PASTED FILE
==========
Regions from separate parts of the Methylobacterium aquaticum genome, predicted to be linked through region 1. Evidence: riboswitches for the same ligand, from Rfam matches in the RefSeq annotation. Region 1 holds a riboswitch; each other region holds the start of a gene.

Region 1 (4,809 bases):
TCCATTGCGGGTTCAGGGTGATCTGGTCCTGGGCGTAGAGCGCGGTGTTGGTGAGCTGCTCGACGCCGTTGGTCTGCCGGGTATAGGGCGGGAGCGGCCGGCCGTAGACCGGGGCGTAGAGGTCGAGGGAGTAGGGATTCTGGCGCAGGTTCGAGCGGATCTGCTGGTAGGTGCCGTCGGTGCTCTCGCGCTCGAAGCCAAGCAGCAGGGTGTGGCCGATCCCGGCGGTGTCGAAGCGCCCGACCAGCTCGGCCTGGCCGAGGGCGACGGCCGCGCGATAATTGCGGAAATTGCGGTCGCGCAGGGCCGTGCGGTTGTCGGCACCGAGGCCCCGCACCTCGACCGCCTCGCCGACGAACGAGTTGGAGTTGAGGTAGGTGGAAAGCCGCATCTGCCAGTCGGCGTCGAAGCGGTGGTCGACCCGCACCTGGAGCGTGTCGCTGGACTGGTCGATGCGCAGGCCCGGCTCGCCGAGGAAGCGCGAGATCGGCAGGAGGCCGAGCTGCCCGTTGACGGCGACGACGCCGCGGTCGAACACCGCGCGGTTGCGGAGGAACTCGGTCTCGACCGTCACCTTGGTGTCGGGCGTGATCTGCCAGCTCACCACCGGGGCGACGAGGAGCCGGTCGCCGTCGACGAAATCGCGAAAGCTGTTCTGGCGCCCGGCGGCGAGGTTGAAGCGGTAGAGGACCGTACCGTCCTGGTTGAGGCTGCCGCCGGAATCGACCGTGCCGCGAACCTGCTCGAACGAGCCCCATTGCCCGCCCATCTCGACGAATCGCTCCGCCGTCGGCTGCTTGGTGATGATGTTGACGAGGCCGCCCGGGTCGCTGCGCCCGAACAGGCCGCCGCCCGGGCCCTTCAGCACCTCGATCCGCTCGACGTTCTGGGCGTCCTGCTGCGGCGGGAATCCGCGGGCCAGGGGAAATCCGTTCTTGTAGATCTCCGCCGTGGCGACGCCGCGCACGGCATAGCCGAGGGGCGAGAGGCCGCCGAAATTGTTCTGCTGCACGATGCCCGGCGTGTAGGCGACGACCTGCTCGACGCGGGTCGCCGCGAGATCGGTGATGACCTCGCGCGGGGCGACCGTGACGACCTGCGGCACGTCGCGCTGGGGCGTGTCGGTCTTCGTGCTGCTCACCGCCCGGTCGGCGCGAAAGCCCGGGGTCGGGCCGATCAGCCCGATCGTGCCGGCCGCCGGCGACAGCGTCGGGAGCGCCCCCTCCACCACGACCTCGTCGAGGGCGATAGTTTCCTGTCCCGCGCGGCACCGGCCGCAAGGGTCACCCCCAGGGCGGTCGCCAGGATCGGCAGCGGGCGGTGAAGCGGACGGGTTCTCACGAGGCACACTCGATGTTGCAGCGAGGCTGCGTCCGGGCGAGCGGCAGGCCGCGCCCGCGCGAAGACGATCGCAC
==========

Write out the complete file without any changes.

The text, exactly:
Regions from separate parts of the Methylobacterium aquaticum genome, predicted to be linked through region 1. Evidence: riboswitches for the same ligand, from Rfam matches in the RefSeq annotation. Region 1 holds a riboswitch; each other region holds the start of a gene.

Region 1 (4,809 bases):
TCCATTGCGGGTTCAGGGTGATCTGGTCCTGGGCGTAGAGCGCGGTGTTGGTGAGCTGCTCGACGCCGTTGGTCTGCCGGGTATAGGGCGGGAGCGGCCGGCCGTAGACCGGGGCGTAGAGGTCGAGGGAGTAGGGATTCTGGCGCAGGTTCGAGCGGATCTGCTGGTAGGTGCCGTCGGTGCTCTCGCGCTCGAAGCCAAGCAGCAGGGTGTGGCCGATCCCGGCGGTGTCGAAGCGCCCGACCAGCTCGGCCTGGCCGAGGGCGACGGCCGCGCGATAATTGCGGAAATTGCGGTCGCGCAGGGCCGTGCGGTTGTCGGCACCGAGGCCCCGCACCTCGACCGCCTCGCCGACGAACGAGTTGGAGTTGAGGTAGGTGGAAAGCCGCATCTGCCAGTCGGCGTCGAAGCGGTGGTCGACCCGCACCTGGAGCGTGTCGCTGGACTGGTCGATGCGCAGGCCCGGCTCGCCGAGGAAGCGCGAGATCGGCAGGAGGCCGAGCTGCCCGTTGACGGCGACGACGCCGCGGTCGAACACCGCGCGGTTGCGGAGGAACTCGGTCTCGACCGTCACCTTGGTGTCGGGCGTGATCTGCCAGCTCACCACCGGGGCGACGAGGAGCCGGTCGCCGTCGACGAAATCGCGAAAGCTGTTCTGGCGCCCGGCGGCGAGGTTGAAGCGGTAGAGGACCGTACCGTCCTGGTTGAGGCTGCCGCCGGAATCGACCGTGCCGCGAACCTGCTCGAACGAGCCCCATTGCCCGCCCATCTCGACGAATCGCTCCGCCGTCGGCTGCTTGGTGATGATGTTGACGAGGCCGCCCGGGTCGCTGCGCCCGAACAGGCCGCCGCCCGGGCCCTTCAGCACCTCGATCCGCTCGACGTTCTGGGCGTCCTGCTGCGGCGGGAATCCGCGGGCCAGGGGAAATCCGTTCTTGTAGATCTCCGCCGTGGCGACGCCGCGCACGGCATAGCCGAGGGGCGAGAGGCCGCCGAAATTGTTCTGCTGCACGATGCCCGGCGTGTAGGCGACGACCTGCTCGACGCGGGTCGCCGCGAGATCGGTGATGACCTCGCGCGGGGCGACCGTGACGACCTGCGGCACGTCGCGCTGGGGCGTGTCGGTCTTCGTGCTGCTCACCGCCCGGTCGGCGCGAAAGCCCGGGGTCGGGCCGATCAGCCCGATCGTGCCGGCCGCCGGCGACAGCGTCGGGAGCGCCCCCTCCACCACGACCTCGTCGAGGGCGATAGTTTCCTGTCCCGCGCGGCACCGGCCGCAAGGGTCACCCCCAGGGCGGTCGCCAGGATCGGCAGCGGGCGGTGAAGCGGACGGGTTCTCACGAGGCACACTCGATGTTGCAGCGAGGCTGCGTCCGGGCGAGCGGCAGGCCGCGCCCGCGCGAAGACGATCGCAC